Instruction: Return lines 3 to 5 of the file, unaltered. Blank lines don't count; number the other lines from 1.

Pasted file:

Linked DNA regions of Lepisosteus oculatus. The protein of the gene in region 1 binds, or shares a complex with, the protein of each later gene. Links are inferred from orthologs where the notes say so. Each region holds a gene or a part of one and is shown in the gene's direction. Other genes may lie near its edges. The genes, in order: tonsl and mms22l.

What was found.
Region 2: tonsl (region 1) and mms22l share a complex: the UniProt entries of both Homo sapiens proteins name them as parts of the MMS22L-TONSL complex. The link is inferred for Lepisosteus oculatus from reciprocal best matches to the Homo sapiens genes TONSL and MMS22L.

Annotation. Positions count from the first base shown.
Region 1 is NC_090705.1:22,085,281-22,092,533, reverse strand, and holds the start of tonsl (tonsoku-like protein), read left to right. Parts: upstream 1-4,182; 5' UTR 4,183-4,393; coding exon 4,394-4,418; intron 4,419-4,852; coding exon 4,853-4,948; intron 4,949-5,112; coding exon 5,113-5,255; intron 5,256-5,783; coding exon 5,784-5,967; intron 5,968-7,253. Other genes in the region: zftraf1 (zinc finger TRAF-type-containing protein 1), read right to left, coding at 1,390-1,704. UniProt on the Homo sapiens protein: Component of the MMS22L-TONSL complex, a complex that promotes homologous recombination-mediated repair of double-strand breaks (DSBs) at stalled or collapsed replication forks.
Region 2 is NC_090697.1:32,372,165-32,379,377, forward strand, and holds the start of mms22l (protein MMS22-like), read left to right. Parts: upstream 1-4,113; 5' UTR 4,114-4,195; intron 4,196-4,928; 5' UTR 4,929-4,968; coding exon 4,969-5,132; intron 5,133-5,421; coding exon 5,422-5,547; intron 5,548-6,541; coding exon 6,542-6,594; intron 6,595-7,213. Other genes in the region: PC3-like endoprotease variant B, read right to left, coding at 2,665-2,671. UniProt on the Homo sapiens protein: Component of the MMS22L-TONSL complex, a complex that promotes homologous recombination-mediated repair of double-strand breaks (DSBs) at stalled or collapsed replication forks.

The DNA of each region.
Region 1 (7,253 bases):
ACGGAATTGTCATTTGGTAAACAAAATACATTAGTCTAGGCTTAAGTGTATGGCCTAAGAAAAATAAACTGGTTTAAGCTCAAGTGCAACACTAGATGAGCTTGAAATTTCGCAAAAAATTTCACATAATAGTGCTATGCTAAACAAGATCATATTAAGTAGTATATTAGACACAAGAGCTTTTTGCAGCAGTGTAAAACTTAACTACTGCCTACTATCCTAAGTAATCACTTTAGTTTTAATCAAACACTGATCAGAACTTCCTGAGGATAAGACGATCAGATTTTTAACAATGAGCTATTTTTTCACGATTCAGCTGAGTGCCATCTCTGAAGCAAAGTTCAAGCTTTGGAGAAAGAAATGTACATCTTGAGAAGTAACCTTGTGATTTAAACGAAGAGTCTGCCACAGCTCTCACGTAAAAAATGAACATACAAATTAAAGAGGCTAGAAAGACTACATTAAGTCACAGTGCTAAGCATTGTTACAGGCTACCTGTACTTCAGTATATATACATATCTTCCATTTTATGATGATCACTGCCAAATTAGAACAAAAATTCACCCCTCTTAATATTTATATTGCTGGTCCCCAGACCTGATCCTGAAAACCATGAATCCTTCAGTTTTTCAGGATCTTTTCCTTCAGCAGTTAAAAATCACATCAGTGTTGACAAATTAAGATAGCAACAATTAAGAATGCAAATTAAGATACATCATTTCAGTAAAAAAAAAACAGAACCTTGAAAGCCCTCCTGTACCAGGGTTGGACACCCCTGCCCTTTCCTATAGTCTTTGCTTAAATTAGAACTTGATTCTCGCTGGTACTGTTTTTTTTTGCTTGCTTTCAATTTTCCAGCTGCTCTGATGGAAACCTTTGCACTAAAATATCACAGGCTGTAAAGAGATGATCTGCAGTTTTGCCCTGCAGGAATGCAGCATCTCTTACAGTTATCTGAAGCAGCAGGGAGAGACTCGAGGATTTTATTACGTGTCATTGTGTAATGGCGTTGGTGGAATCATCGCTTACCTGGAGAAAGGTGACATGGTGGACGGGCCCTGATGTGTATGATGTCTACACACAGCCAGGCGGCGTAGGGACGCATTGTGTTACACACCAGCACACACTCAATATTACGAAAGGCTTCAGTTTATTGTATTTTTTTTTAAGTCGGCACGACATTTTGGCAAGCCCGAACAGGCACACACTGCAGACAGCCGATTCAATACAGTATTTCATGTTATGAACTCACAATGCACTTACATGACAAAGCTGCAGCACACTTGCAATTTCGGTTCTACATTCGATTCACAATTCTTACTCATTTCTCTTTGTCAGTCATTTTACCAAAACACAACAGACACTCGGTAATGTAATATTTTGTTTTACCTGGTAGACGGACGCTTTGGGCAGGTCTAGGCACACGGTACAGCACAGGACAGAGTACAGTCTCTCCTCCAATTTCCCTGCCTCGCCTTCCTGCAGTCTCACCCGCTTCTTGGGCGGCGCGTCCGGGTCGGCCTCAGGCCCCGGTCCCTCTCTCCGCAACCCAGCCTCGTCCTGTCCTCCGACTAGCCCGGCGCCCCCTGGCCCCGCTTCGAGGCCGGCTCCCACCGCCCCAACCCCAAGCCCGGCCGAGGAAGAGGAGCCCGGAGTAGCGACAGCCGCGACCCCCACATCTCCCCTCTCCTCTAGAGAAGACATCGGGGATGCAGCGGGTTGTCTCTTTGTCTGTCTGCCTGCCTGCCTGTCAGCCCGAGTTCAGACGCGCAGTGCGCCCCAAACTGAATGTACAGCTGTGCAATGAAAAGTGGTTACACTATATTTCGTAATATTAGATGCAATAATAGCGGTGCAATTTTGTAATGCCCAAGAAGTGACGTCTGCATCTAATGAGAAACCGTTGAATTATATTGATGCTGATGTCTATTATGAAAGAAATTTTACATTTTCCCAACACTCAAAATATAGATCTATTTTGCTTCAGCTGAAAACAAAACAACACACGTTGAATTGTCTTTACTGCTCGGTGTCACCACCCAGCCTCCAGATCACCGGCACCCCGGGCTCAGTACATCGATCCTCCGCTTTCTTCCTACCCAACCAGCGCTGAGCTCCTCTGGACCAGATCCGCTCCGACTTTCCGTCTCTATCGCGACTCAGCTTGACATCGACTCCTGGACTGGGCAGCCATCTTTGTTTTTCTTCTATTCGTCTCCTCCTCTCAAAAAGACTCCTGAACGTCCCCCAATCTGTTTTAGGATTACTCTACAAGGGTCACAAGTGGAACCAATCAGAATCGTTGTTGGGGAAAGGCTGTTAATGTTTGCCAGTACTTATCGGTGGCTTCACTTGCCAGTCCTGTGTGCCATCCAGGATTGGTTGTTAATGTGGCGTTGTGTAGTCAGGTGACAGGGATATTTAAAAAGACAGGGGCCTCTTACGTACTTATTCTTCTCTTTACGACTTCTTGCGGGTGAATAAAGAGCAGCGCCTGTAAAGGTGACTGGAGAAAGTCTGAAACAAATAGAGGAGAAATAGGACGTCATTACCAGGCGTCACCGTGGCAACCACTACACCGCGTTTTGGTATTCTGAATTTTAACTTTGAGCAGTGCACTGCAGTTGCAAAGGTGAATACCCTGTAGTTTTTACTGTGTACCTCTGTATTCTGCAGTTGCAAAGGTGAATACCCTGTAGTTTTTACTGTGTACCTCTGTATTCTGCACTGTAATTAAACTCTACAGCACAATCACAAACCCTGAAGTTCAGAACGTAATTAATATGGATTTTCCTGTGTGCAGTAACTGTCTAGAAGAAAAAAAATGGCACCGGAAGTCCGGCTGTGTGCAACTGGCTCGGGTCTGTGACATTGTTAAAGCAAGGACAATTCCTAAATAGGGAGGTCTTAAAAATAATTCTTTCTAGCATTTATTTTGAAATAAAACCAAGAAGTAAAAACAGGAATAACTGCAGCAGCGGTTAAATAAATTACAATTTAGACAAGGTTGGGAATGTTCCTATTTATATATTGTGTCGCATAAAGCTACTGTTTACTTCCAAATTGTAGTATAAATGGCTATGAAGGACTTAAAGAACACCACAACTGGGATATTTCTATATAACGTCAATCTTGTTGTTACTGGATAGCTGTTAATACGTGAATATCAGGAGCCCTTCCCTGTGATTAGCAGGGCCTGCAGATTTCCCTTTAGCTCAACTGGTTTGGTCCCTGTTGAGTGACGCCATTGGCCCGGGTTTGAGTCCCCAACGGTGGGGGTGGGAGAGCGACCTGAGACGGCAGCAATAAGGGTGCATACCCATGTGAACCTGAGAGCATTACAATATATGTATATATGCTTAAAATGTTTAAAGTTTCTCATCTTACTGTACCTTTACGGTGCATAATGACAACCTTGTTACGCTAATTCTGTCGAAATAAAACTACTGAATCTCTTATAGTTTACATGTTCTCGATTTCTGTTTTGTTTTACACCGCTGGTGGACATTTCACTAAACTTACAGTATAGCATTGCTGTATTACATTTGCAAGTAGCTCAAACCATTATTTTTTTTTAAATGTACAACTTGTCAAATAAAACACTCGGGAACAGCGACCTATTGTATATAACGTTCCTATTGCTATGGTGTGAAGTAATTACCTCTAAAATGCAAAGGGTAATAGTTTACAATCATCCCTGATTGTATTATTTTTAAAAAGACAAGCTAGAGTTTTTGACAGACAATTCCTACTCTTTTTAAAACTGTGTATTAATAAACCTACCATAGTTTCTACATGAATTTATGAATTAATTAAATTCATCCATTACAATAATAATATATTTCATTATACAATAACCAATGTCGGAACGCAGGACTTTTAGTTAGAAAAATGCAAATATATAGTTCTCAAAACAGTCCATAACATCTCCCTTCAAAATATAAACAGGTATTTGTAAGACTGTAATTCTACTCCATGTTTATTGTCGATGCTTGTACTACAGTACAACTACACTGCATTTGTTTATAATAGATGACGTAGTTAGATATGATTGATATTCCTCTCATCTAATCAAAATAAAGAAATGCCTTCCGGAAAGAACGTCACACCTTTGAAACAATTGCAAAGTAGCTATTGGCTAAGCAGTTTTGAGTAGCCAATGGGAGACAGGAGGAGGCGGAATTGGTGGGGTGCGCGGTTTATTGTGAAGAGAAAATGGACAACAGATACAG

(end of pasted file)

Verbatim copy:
Region 2: tonsl (region 1) and mms22l share a complex: the UniProt entries of both Homo sapiens proteins name them as parts of the MMS22L-TONSL complex. The link is inferred for Lepisosteus oculatus from reciprocal best matches to the Homo sapiens genes TONSL and MMS22L.

Annotation. Positions count from the first base shown.
Region 1 is NC_090705.1:22,085,281-22,092,533, reverse strand, and holds the start of tonsl (tonsoku-like protein), read left to right. Parts: upstream 1-4,182; 5' UTR 4,183-4,393; coding exon 4,394-4,418; intron 4,419-4,852; coding exon 4,853-4,948; intron 4,949-5,112; coding exon 5,113-5,255; intron 5,256-5,783; coding exon 5,784-5,967; intron 5,968-7,253. Other genes in the region: zftraf1 (zinc finger TRAF-type-containing protein 1), read right to left, coding at 1,390-1,704. UniProt on the Homo sapiens protein: Component of the MMS22L-TONSL complex, a complex that promotes homologous recombination-mediated repair of double-strand breaks (DSBs) at stalled or collapsed replication forks.